Sunscreen Reliance and Cancer
Because people using stronger sunscreens don't feel the effects of sunburn as quickly, they spend more time outside and increase their risk of skin cancer, according to a study that finds even the best prevention isn't foolproof.
The European researchers concluded that "sunscreens may encourage prolonged sun exposure because they delay sunburn," which they said helps explain why previous studies linked sunscreen use with higher skin cancer rates.
"It's not due to the fact that sunscreens are bad. It's because people have a bad attitude, using sunscreens to increase the amount of time they spend in the sun," said Ferdy Lejeune, an author of the study being published today in the Journal of the National Cancer Institute.
In a study of 87 French and Swiss college students, researchers gave half of them sunscreen with a protection factor of 10 and the other half sunscreen with a factor of 30. The students, who weren't told which lotion they received, went on summer vacations and recorded the amount of time they spent in the sun. Users of the stronger sunscreen spent 25 percent more time in the sun, mostly sunbathing, the study found.
Many Children Killed by Caregivers
The number of young children who die at the hands of parents or other caregivers is underreported by nearly 60 percent, according to a new study.
The study was based on an analysis of North Carolina records, but researchers said the results reflect the situation nationwide because all states use the same system to classify deaths.
Caregivers commit 85 percent of the homicides of children age 10 and under, and strangers are the killers only 3 percent of the time, said Marcia E. Herman-Giddens, lead author of the study, published in today's Journal of the American Medical Association.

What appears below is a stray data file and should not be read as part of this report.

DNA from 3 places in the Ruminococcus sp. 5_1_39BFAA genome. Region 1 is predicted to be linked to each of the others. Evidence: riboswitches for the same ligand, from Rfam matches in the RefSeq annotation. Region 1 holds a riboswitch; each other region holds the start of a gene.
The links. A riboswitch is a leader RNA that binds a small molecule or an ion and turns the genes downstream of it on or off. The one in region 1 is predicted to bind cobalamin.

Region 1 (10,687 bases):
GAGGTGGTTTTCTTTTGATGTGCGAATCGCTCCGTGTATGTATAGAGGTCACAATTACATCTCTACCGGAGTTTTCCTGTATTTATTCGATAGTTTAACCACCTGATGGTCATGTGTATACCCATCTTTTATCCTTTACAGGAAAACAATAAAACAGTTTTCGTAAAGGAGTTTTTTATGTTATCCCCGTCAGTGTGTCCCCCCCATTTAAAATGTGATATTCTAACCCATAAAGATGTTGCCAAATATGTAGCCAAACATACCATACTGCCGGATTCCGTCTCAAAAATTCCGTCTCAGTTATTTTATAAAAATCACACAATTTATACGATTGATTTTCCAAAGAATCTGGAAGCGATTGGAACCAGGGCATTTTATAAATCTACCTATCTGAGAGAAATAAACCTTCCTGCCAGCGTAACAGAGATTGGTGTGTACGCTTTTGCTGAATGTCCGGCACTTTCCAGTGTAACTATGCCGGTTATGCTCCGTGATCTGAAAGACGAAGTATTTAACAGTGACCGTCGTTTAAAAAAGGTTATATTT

Herman-Giddens, who teaches maternal and child health at the University of North Carolina, said the problem is that all states use the International Classification of Diseases to record deaths, and the system's specifications are flawed. For example, children who are stabbed to death would not be listed as abuse victims because the system says abuse deaths result from a string of events, not an isolated episode, she said.
Her study counted deaths as caused by child abuse -- whether they resulted from a single episode such as a shooting or from a string of events -- if they came at the hands of caregivers, including babysitters and the boyfriends of mothers.
With that system in mind, the researchers analyzed records on the 259 homicides of children 10 and younger in North Carolina from 1985 through 1996. Of those, the state's system underreported the number of deaths from battering or abuse by 58.7 percent, the researchers said. Biological parents committed 64 percent of the killings.
The study suggests that 6,500 more children than national statistics show were homicide victims from 1985 through 1996. The researchers estimated that in 1996, 835 children died at the hands of caregivers nationwide.